North Carolina Car Accident Laws

If you’ve been in a car wreck in North Carolina, you may wonder if you have grounds to file a lawsuit for compensation from the other driver. Our attorneys can evaluate your case and explain your options, including what NC car accident laws apply in your case. In the meantime, here’s what you need to know about car accident laws in the Tar Heel State.

Is North Carolina a No-fault State?

In a “No-fault” state, both parties file claims with their respective insurance companies, regardless of who is to blame for the accident. However, North Carolina is an “at-fault” state. This means the injured person has the right to seek compensation from the party that caused the accident.

Usually, this is the other driver, although other parties could be held responsible for the collision, such as:

  • The other driver’s employer
  • The municipality is responsible for maintaining safe roadways
  • The car’s manufacturer if a defect caused the crash
  • A repair shop that performed faulty repairs, rendering your vehicle unsafe

A car accident lawyer can investigate your situation to determine all potentially liable parties.

What Is the Statute of Limitations for North Carolina Car Accidents?

North Carolina’s statute of limitations allows the injured party three years from the date of the crash to file a lawsuit against the at-fault party. If you miss this deadline, the court will likely dismiss your case regardless of its merits, and you will lose your right to pursue compensation through the courts.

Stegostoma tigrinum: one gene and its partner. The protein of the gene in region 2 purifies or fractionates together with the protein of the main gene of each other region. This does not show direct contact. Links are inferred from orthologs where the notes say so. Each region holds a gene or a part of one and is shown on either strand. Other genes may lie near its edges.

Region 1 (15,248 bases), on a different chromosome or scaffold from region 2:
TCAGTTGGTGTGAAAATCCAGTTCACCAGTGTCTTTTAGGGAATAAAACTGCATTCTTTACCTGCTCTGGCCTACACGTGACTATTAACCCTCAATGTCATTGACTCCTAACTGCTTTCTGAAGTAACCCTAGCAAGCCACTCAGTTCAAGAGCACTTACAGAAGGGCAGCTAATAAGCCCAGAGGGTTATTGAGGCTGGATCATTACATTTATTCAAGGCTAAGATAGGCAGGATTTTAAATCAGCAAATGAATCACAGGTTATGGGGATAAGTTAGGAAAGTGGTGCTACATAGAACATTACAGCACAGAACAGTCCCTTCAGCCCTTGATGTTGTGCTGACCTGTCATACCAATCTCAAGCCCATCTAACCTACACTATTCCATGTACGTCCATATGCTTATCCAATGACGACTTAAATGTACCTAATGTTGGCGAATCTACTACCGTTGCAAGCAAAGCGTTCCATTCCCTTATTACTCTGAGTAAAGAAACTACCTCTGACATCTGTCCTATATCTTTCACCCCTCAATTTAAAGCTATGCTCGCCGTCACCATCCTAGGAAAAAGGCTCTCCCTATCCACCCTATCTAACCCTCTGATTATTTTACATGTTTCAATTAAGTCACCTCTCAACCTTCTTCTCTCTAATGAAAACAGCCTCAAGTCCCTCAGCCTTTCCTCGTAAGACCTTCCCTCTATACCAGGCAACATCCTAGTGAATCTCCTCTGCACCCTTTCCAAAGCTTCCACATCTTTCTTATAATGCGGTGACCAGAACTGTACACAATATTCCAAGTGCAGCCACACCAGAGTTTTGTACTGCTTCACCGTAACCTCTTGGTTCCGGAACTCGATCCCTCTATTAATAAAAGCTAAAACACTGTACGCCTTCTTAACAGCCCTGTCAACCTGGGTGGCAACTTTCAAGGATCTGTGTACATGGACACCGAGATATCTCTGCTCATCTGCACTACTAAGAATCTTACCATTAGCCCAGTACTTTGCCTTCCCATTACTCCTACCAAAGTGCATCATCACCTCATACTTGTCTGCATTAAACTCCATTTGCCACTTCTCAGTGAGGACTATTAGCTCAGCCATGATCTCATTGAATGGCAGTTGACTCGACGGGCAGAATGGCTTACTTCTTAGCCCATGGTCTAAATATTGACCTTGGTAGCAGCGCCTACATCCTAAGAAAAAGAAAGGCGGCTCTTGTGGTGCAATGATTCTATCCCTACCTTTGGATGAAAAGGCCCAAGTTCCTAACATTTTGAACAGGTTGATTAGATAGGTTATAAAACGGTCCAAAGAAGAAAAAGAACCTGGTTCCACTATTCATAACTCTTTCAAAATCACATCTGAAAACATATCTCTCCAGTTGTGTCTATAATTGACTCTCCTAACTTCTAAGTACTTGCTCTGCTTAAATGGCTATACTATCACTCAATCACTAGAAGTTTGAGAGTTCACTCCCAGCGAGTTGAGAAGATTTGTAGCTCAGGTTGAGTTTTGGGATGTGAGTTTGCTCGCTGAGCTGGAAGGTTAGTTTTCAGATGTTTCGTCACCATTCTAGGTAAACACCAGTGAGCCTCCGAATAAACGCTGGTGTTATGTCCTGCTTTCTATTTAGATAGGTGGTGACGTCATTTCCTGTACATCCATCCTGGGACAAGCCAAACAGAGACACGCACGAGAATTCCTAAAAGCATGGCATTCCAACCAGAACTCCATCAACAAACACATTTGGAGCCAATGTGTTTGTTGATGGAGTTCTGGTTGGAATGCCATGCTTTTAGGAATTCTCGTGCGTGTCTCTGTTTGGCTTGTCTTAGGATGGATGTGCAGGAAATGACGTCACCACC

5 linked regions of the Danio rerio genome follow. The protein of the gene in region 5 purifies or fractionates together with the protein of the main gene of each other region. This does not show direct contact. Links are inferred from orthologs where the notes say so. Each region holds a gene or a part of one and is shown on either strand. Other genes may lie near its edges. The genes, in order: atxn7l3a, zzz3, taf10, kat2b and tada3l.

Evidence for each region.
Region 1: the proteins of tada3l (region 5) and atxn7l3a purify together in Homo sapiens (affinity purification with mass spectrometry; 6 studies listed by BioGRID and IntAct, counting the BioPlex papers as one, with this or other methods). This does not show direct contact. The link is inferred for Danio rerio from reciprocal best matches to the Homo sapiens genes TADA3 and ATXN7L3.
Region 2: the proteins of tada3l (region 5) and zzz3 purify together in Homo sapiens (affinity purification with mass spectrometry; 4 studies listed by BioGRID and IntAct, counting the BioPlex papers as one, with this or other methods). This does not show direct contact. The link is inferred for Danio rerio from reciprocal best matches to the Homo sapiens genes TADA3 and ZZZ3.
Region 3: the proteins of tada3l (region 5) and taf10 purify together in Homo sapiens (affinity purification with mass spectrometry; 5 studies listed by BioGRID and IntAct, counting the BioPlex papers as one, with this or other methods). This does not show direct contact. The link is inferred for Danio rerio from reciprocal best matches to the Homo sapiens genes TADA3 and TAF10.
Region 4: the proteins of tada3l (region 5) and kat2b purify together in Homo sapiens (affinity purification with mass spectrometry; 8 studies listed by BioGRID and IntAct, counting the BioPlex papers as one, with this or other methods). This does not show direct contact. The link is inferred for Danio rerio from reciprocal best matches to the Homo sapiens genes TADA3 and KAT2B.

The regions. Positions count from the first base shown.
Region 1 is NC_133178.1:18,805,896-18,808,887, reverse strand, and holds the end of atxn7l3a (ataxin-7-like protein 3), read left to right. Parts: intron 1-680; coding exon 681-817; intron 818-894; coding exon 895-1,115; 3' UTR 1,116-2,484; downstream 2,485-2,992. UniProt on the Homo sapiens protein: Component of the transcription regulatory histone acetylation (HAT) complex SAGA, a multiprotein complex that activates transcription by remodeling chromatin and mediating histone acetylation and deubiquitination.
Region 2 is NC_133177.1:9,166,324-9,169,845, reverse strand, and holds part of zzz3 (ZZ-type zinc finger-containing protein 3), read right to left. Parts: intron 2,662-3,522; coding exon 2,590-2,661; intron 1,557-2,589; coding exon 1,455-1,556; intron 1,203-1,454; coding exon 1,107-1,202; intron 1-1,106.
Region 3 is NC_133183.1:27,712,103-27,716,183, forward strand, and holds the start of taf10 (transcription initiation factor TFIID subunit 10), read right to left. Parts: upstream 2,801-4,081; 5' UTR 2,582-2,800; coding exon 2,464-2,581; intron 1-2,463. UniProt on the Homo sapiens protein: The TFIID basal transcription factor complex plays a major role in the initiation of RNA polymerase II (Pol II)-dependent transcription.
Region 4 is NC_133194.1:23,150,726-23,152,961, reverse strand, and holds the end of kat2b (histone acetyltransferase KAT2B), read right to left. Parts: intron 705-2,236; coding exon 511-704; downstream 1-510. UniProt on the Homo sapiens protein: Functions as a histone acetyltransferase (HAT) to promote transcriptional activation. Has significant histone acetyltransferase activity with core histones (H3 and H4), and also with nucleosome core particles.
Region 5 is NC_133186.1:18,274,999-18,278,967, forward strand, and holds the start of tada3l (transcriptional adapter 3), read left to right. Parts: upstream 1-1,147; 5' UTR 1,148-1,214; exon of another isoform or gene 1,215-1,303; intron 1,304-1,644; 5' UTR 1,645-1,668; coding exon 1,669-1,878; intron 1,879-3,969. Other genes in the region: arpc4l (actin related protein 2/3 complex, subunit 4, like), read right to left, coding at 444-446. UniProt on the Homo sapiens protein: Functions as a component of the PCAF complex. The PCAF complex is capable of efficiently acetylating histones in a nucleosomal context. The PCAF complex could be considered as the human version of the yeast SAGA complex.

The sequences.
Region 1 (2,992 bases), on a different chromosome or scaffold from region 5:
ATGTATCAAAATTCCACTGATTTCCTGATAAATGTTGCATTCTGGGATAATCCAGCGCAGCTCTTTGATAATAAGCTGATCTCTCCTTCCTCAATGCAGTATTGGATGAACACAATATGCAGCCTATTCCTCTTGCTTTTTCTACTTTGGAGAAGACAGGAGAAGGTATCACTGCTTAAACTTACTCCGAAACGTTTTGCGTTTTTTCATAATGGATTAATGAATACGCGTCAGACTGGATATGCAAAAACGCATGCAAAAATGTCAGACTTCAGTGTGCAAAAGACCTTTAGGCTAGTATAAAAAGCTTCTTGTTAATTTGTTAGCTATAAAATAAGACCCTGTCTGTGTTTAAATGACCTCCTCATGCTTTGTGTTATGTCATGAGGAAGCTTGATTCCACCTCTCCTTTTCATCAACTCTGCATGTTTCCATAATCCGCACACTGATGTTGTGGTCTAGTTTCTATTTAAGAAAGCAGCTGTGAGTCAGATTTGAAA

How Does Contributory Negligence Affect Car Accident Cases?

A person is liable for the harm that results from a car accident if they were at fault for the crash. It is possible for more than one person to be at fault. However, North Carolina’s contributory negligence doctrine prohibits an injured party from recovering compensation if they were partly to blame for the accident.

So, if a judge determines that you were even 1 percent responsible for the accident, you cannot receive compensation from another party. This strict doctrine makes it even more critical to hire an attorney who can navigate North Carolina’s complex car accident laws.

North Carolina Car Accident Reporting Laws

North Carolina law requires all car accidents to be reported if:

  • There is more than $1,000 in property damage
  • At least one person was injured
  • Someone was killed

You may file a police report yourself after the accident. If you called the police after the wreck, then the responding officer will complete an official police accident report, including the date, time, road conditions, and parties involved. Many jurisdictions’ accident reports also contain an “officer narrative,” where the responding officer can write their impressions of the crash’s cause and which party was responsible.

North Carolina Insurance Requirements

North Carolina law requires vehicles registered in North Carolina to have the following minimum insurance coverage:

  • $25,000 in property damage
  • $30,000 in bodily injury per person per accident
  • $60,000 in bodily injury total per accident

You’re also required to carry uninsured motorist coverage. Failure to maintain adequate coverage can result in fines of up to $150.

Contact a North Carolina Car Accident Attorney Today

If you need help understanding your legal options or want help pursuing compensation after an accident, contact our car accident lawyer for a free consultation. We know the law, and we can help you seek the justice you deserve.